Wuppertal Zoo Society - Nature conservation
The Bird protection project on Madagascar
The fourth largest island in the world, Madagascar, separated from the African continent many million years ago. During this period of isolation a completely new, independant animal and plant world developed which can only be found on the island. Today, Madagascar is one of the poorest countries in the world. The steadily increasing population is forced more and more to convert natural habitats into farming areas for rice fields, the main food source on the island. For this reason, very rare animals and plants are being deprived of their natural habitats at a terrible rate, causing the imminent extinction of many species within the next few years.
Together with the Madagascan Antananarive Zoo, zoological gardens throughout the world are carrying out a rescue operation by purchasing the remains of forests, supporting reforestation programmes, as well as helping to set up groups to aid breeding in captivity. Since 2001 both the Wuppertal Zoo Society and the Wuppertal Zoo have been assisting a bird protection project on Madagascar coordinated by the Vogelpark Walsrode Fonds e.V.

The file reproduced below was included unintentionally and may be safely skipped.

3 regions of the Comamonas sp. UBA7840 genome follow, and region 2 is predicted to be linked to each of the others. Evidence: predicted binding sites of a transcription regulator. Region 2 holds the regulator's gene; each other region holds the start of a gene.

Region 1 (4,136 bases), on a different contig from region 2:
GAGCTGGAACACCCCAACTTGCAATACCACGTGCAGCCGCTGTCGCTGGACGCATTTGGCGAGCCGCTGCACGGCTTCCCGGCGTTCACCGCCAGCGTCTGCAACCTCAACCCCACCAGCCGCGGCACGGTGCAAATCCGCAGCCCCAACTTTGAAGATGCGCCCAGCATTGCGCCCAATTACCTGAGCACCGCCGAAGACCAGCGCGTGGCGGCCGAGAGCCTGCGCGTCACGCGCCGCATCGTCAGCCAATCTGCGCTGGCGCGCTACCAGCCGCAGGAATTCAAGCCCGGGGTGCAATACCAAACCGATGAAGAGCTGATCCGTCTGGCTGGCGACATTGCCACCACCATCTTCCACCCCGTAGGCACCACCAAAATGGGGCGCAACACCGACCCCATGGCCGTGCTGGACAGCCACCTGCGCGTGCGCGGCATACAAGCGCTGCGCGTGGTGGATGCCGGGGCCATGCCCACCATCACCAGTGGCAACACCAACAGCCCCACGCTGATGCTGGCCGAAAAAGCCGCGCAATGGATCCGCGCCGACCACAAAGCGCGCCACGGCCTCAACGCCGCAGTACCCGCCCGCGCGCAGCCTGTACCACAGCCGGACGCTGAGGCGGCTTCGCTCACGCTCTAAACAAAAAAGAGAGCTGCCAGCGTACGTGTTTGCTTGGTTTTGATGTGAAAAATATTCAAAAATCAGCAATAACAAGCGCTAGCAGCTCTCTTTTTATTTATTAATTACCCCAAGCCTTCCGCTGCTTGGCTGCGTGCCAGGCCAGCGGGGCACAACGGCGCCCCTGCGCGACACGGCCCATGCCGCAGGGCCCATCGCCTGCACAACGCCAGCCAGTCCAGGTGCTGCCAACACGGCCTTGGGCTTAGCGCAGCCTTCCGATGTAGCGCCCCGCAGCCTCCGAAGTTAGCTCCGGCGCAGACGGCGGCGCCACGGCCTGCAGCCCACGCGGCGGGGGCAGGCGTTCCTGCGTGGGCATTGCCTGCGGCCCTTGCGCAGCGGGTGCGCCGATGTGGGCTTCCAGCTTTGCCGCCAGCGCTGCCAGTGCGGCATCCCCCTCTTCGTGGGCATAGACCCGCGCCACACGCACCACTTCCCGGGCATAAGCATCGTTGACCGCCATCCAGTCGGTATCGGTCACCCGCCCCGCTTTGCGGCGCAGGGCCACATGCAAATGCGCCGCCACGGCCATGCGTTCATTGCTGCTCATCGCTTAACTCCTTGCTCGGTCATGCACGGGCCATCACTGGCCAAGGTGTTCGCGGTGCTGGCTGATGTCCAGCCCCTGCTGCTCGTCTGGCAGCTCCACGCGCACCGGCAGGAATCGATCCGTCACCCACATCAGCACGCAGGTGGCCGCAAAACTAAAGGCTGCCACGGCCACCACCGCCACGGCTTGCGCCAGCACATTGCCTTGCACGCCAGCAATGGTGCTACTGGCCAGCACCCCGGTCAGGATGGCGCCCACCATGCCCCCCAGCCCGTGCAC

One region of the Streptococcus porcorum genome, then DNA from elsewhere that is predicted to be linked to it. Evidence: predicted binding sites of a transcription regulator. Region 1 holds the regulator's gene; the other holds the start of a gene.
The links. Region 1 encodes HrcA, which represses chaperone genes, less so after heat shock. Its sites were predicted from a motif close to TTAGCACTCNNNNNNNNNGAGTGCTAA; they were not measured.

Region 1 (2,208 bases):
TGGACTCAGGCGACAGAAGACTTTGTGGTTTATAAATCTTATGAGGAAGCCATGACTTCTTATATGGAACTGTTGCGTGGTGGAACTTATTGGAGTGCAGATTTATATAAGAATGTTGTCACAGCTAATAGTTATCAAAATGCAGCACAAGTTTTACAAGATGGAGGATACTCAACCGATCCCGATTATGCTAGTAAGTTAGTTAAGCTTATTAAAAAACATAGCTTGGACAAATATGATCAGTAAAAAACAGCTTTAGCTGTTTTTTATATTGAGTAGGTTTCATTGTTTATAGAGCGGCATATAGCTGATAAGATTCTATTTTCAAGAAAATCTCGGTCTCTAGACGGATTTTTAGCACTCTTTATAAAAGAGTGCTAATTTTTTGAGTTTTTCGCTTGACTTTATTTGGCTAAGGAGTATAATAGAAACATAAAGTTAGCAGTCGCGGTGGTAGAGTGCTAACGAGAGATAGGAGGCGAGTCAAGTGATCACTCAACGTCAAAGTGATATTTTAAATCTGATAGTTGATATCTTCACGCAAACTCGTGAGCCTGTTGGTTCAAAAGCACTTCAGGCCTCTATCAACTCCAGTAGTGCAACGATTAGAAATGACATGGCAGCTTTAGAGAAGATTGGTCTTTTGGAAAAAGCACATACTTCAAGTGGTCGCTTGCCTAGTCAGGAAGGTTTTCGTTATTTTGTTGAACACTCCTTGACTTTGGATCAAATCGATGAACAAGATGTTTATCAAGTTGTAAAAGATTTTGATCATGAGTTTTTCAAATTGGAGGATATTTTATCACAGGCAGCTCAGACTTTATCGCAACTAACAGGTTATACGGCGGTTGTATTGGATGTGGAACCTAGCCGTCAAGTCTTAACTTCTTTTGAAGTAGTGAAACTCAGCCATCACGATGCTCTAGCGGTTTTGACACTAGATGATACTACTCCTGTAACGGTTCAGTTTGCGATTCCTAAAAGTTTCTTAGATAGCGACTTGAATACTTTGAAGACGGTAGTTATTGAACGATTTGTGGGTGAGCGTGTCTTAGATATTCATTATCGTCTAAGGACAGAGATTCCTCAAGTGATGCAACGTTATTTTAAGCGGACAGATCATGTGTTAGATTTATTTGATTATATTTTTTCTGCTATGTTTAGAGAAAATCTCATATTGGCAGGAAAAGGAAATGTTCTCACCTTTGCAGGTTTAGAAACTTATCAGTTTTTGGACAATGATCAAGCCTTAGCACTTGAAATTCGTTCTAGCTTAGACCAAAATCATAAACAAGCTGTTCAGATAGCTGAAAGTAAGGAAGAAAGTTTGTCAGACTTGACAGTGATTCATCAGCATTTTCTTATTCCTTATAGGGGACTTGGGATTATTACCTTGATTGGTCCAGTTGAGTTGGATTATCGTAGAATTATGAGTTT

Not only are the birds kept under observation in the last highland rainforest of the island, but the young birds are also caught to ensure that breeding numbers increase in the wild before the species is irreversibly extinct. The Wuppertal Zoo is involved in this breeding programme and has several of the very rare Madagascan bird species in a special aviary near the managerial office.
>> Bird protection project on Madagascar | Penguins and Seabirds in South Africa | Resettlement of zoo-bred Kagus | Save the Drill | Huemul in Chile | Midwife toad in Wuppertal | Penguins in the South Atlantic | Antarctic Research Trust | Red-headed Vultures in Cambodia | Black-footed Cats in South Africa | International Elephant Foundation | Polar Bears International